Athens City School Administrator Found Guilty in Virtual Education Fraud Scheme
Montgomery, Ala. – On March 18, 2022, Athens City Schools administrator, William Richard (“Rick”) Carter, Jr., 46, was convicted for his role in a scheme to defraud the Alabama State Department of Education (ALSDE), announced Acting United States Attorney Alice S. LaCour, FBI Special Agent in Charge Johnnie Sharp, Jr., and Special Agent in Charge Reginald J. France of the U.S. Department of Education Office of Inspector General’s Southeastern Regional Office.
According to court records and evidence presented at trial, Carter, conspired with other school officials to fraudulently enroll students in public virtual schools and then falsely reported those students to the Alabama State Department of Education in order to illegally receive additional education funding. Carter’s co-conspirators include former superintendent of the Athens City Schools district Dr. William L. (“Trey”) Holladay, III; David Webb Tutt, of Uniontown, Alabama; Gregory (“Greg”) Earl Corkren, of Tuscaloosa, Alabama; and former superintendent of the Limestone County School district Thomas Michael Sisk.
During Carter’s four-week trial, the jury heard evidence that he and his co-defendants obtained student identities to use in their scheme from various private schools located across the state—particularly private schools in the Black Belt region of Alabama. The defendants offered the private schools computers, direct payments, and access to online curriculum to persuade them to share their students’ academic records and personal identifying information with the public school districts. Multiple private school parents and former students testified that during the school years that the scheme occurred, 2016-2017 and 2017-2018, they had little to no connection with the public-school districts in which they were supposedly enrolled. The parents continued to pay private school tuition and the students continued to attend the brick-and-mortar private schools each day, receiving instruction from teachers at those private schools.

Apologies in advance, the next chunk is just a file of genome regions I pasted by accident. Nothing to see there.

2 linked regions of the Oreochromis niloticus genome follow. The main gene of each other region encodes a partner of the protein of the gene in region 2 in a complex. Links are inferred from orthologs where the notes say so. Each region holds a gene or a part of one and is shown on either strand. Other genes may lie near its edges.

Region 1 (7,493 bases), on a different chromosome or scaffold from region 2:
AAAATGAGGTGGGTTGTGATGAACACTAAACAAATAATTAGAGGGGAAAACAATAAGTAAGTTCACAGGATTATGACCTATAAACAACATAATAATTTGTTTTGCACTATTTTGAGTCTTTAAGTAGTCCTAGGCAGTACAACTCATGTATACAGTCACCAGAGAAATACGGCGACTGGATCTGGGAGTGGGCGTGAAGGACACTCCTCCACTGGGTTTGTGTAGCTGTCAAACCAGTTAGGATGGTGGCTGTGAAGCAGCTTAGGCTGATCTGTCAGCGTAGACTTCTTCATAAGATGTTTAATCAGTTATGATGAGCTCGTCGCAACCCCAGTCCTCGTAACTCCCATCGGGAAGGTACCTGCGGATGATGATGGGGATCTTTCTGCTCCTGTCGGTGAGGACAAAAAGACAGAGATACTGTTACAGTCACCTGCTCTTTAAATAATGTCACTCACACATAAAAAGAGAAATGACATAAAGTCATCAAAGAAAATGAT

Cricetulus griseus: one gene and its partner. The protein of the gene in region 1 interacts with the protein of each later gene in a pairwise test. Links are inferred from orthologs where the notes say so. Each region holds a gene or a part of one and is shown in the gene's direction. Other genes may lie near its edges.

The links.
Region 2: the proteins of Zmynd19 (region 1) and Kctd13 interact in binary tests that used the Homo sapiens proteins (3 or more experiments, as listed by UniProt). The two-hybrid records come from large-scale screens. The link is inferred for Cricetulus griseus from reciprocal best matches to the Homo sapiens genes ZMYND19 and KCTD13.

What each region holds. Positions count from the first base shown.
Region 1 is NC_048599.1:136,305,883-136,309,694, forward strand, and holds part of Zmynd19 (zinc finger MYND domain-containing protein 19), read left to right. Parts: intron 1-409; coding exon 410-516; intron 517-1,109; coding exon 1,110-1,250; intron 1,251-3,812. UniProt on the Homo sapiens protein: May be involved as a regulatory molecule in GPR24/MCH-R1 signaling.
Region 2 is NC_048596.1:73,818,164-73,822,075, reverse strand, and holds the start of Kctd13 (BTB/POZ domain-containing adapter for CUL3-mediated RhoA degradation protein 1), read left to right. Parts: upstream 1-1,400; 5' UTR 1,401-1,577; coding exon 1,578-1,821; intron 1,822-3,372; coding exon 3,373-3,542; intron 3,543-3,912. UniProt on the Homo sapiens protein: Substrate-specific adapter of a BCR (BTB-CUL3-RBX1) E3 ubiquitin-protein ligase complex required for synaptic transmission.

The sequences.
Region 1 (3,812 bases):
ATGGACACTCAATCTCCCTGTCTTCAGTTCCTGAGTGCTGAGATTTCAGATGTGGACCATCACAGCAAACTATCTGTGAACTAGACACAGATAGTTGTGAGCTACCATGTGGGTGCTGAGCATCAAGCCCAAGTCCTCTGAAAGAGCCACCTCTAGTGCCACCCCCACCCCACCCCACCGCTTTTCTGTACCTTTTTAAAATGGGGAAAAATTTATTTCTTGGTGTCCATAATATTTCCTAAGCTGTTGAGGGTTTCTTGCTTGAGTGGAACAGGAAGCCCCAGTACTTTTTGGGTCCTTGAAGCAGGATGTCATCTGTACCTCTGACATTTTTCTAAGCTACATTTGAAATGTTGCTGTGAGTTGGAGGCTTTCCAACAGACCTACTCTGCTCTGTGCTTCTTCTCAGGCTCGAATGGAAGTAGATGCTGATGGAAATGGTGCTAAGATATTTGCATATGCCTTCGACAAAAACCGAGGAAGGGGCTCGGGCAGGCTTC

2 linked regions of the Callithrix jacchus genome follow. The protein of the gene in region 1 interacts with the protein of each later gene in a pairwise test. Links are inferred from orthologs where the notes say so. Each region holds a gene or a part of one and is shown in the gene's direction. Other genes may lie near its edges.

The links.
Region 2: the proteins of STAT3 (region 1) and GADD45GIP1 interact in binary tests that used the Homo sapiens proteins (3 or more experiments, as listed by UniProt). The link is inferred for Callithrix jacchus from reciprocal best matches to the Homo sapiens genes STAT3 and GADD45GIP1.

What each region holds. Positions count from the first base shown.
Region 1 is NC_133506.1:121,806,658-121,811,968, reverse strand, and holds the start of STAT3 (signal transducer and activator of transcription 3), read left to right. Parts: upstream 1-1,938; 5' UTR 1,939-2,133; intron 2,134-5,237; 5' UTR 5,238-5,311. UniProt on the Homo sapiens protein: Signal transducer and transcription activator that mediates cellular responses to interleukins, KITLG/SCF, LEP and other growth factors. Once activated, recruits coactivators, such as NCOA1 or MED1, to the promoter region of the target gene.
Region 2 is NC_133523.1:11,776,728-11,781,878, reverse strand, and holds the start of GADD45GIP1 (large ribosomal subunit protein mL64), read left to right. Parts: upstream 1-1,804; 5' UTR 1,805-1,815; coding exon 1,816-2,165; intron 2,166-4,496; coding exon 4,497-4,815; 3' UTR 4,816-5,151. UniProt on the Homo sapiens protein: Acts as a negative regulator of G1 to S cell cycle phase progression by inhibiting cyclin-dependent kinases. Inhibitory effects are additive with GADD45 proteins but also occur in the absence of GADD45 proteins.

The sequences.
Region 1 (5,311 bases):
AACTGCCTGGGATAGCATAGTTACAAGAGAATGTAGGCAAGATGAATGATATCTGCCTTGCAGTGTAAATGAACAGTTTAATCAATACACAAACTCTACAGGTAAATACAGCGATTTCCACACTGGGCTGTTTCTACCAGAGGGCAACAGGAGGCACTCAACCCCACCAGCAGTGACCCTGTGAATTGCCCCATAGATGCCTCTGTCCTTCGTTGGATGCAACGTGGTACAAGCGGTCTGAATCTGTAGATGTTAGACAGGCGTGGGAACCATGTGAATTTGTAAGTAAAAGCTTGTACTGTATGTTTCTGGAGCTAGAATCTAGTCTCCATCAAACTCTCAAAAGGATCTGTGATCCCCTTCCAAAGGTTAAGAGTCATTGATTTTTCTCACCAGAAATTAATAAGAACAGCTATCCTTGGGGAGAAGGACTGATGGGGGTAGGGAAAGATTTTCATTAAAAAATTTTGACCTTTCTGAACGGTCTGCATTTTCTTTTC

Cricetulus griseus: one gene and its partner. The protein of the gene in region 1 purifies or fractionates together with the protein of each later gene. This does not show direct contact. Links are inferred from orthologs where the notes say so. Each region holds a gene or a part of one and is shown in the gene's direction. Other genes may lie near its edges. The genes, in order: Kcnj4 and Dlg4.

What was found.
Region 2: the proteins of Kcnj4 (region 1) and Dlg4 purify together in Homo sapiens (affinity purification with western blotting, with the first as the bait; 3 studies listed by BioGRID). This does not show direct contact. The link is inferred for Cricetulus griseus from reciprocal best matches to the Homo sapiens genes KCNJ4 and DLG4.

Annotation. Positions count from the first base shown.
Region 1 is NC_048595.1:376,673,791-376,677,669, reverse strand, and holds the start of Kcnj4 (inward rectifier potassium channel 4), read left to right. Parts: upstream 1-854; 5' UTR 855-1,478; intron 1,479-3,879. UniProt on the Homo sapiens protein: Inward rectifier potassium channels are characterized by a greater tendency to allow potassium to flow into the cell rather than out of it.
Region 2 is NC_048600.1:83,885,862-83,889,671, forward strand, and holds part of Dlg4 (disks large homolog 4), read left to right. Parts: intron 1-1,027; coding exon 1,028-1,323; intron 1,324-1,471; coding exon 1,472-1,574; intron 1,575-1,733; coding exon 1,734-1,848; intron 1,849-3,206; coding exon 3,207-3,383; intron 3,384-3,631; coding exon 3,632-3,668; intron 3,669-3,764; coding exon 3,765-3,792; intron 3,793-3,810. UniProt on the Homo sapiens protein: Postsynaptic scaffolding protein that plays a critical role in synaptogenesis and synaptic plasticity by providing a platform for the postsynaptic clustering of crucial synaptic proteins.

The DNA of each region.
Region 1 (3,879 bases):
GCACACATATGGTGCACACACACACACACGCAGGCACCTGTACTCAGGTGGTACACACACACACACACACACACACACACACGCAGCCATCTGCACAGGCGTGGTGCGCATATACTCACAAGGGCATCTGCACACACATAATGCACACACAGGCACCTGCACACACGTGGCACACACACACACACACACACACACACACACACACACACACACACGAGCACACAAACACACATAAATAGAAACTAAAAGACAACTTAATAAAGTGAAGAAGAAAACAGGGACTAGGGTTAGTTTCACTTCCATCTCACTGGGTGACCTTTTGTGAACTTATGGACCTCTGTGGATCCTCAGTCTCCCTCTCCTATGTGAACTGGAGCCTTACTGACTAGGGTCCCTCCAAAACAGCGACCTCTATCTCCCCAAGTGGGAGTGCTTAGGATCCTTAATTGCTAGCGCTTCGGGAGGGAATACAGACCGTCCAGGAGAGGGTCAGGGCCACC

There was also testimony provided about a meeting with the ALSDE in March of 2016 where the state notified Athens City School officials that private school students were being erroneously listed as public-school enrollees and directed the Athens School officials to correct the problem. However, evidence presented at trial showed that instead of following that guidance, Carter and his co-conspirators took steps to conceal and continue their scheme. For example, they created fake report cards, manufactured false addresses for the students of the private schools who lived outside of Alabama, and submitted falsified course completion reports to the state department of education. When shown the fake report cards and completion reports during the trial, the parents and former students testified that they had never seen them before and did not know any of the teachers listed on them.